2) It is almost as if the earth shares in Eve’s newly spoiled womanhood. The phrase “in pangs”, certainly in the context Milton places it, seems to mean labour pains. Next to “entrails” and “groan” later in the line, we get the feeling that earth is literally giving birth to a new kind of existence. This foreshadows the pronouncement from God that we are about to get in Book X, where He tells Eve “children thou shalt bring / In sorrow forth.” Her punishment is explicitly pain during labour. Paradise Lost is saturated with this kind of birthing imagery; think of all the incestuous pregnancies of Sin. Impregnation and expulsion are generally negative images for Milton. Not completely sure why. I will leave that to the psychoanalysts.

3) The language of proliferation also has unusually bad vibes for Milton. Adam and Eve’s false sense of joy is said to be “breeding” within them. You can almost hear Milton’s tone of disgust. Now that the forbidden apple has been eaten, sin multiplies uncontrollably, reproducing itself over and over. It is this lack of control that makes Milton shudder. On the theme of corruption, he describes how the two are “with new wine intoxicated.” Now they consume fermented fruit – degraded forms of the fruit from the Tree of Knowledge. Heady Adam and Eve have lost self-control; the solidity of the scene slips away and the downfall has begun. That might feel like I’m pushing it too far but I promise that you can never push it FAR ENOUGH.

I think this passage (there is a lot more if you go back to this part in the poem) feels like the sign of impending tragedy in a disaster movie – in my Paradise Lost film that never was – where forces act unstoppably and humans are powerless to stop them.

PASSAGE NUMERO TWO

In mine and Bradley’s hypothetical Hollywood movie, this is the bit where the bad guys get their comeuppance. Here the devils merrily convene with Satan post-apple-gate only to be turned into serpents no thanks to God.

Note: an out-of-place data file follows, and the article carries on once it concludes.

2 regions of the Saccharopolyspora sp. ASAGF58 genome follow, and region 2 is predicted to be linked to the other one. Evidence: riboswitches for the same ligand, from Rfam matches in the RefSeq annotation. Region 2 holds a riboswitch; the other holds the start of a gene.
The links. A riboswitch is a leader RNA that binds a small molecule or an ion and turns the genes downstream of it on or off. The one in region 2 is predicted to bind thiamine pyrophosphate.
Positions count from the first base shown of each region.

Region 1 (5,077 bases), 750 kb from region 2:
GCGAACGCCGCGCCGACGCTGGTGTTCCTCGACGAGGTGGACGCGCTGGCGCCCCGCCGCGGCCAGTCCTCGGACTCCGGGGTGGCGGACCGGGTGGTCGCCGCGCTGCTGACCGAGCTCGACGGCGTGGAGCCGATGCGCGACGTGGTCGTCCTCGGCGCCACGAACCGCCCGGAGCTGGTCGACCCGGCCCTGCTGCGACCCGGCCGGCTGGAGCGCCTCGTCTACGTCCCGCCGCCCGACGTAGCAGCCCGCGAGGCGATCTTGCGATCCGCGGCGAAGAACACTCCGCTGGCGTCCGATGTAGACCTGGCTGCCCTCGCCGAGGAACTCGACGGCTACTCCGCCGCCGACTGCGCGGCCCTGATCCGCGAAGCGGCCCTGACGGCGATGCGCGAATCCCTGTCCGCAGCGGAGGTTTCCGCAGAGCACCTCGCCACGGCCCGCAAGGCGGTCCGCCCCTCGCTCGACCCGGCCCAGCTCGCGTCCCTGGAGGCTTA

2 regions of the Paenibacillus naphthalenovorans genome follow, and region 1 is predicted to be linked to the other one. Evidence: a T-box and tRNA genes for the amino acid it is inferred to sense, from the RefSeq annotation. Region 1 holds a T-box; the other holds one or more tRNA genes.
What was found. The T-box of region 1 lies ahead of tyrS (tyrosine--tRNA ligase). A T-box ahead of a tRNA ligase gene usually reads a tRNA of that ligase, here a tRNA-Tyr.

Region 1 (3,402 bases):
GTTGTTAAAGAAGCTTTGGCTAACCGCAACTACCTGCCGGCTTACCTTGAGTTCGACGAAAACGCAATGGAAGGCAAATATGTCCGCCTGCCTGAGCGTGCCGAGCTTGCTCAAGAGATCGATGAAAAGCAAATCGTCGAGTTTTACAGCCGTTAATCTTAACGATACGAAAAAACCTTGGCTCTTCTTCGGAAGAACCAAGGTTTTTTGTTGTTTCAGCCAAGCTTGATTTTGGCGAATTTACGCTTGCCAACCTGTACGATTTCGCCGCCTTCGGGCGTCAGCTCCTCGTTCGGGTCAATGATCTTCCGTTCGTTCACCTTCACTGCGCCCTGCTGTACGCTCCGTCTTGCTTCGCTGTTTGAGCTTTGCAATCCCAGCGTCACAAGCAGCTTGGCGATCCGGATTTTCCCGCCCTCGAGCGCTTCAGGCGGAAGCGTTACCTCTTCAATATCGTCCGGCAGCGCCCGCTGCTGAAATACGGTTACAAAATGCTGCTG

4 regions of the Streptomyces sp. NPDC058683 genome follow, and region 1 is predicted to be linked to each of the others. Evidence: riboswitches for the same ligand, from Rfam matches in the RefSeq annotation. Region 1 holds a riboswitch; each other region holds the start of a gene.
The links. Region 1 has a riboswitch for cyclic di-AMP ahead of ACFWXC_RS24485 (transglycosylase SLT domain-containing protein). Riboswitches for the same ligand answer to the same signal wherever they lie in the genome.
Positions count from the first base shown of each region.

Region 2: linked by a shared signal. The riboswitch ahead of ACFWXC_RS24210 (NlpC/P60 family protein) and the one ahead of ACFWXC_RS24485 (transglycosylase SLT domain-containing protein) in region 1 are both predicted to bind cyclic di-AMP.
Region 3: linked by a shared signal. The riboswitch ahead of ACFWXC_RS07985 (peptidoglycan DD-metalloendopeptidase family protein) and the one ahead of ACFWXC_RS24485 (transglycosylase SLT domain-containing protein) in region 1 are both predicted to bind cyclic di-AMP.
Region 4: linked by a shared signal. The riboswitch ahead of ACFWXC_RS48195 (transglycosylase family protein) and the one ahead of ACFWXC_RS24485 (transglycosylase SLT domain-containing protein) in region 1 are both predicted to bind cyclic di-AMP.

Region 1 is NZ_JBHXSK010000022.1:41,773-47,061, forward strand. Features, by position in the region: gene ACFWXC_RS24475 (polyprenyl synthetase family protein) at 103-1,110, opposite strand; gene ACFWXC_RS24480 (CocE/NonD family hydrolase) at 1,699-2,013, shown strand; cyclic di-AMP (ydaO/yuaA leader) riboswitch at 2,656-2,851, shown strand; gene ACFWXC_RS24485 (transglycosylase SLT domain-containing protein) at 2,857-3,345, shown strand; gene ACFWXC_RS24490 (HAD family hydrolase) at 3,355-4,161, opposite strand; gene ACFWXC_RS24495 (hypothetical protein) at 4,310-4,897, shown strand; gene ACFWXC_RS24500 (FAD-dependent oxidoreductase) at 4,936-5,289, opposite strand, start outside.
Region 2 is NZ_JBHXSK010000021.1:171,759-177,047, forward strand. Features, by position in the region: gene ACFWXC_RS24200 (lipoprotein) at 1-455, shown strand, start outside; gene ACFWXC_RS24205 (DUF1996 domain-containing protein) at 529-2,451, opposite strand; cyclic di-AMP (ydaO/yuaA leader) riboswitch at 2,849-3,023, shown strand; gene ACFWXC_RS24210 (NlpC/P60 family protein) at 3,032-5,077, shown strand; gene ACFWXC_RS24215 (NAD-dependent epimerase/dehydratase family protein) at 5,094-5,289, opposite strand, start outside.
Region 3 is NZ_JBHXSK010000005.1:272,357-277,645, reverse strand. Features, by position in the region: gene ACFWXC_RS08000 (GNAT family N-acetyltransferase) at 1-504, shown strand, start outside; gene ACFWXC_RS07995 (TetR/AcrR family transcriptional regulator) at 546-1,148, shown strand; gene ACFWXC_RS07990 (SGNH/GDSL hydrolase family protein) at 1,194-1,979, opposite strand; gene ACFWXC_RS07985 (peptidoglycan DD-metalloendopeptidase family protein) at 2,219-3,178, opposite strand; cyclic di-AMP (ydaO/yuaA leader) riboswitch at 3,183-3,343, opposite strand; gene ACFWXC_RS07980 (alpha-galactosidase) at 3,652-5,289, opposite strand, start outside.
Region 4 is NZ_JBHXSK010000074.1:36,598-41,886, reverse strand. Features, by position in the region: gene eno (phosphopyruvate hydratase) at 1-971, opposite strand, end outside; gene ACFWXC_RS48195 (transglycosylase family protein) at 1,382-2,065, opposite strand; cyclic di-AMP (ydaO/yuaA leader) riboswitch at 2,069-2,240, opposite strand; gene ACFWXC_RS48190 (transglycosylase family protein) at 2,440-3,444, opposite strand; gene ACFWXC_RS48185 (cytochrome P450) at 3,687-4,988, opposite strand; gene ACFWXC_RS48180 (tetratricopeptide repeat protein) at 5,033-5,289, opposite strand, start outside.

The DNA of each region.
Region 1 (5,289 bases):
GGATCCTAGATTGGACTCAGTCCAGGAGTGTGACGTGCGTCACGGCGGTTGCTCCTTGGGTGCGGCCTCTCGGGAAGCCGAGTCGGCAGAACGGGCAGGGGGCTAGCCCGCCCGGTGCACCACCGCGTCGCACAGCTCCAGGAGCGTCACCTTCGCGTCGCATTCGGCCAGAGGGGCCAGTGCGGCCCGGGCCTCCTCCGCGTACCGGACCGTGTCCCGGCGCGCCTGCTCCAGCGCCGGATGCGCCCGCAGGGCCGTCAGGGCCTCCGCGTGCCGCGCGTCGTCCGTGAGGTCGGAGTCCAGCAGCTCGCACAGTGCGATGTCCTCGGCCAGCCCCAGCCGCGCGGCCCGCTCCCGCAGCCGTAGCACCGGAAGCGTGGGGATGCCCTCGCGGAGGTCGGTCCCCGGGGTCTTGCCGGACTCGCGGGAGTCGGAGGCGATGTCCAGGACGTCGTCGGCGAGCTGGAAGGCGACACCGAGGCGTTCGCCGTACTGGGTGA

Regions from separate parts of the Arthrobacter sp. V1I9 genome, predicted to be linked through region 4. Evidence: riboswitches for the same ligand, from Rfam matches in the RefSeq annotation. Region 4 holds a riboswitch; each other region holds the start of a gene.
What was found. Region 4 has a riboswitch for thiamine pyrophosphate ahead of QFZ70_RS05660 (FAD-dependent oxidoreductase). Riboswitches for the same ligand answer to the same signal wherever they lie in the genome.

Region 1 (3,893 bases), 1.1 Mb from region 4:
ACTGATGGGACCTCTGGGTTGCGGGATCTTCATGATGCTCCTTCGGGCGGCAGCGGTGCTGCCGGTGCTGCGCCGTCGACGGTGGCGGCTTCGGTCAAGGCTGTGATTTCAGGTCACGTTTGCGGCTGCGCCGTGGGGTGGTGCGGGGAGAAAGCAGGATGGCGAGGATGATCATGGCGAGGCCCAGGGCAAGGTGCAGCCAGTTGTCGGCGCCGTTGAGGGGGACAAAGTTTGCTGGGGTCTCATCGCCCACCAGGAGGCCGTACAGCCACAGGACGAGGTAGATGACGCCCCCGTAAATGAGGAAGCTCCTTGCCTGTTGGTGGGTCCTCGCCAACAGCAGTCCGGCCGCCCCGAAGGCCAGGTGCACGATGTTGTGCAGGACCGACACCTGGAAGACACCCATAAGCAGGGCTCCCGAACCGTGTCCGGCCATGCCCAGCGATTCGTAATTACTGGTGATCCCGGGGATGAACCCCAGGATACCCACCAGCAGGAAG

“So having said, a while he stood, expecting

Their universal shout and high applause

To fill his ear, when contrary he hears

On all sides, from innumerable tongues

A dismal universal hiss, the sound

Of public scorn; he wondered, but not long

Had leisure, wond’ring at himself now more;

His visage drawn he felt to sharp and spare,

His arms clung to his ribs, his legs entwining

Each other, till supplanted down he fell

A monstrous serpent on his belly prone,

Reluctant, but in vain; a greater power

Now ruled him, punished in the shape he sinned”

Important here is Milton’s sense of noise and movement. His brain seems to work pictorially – as in, what words will convey with the most realness and vividness the picture I have in my brain? He really helps us visualise the scene.

1) SOUND: Just as Milton is describing the voice of the serpent crowd, he throws in a surge of S sounds: ‘dismal universal hiss‘. Sounds like a snake. Pretty sneaky huh.

2) MOVEMENT: First we get one action – Satan’s transmutation – broken up into mini close ups: “arms clung to his ribs”, “legs entwining”, “down he fell.” Then Milton sweeps back outwards to take in the whole picture: “dreadful was the din / Of hissing through the hall, thick swarming now / With complicated monsters.” The two combined really pad out the scene. It is all packaged and ready for a film-maker’s storyboard.

Dear Hollywood director, please recommission Paradise Lost. It could be so good! Or really bad.

UNTIL NEXT TIME x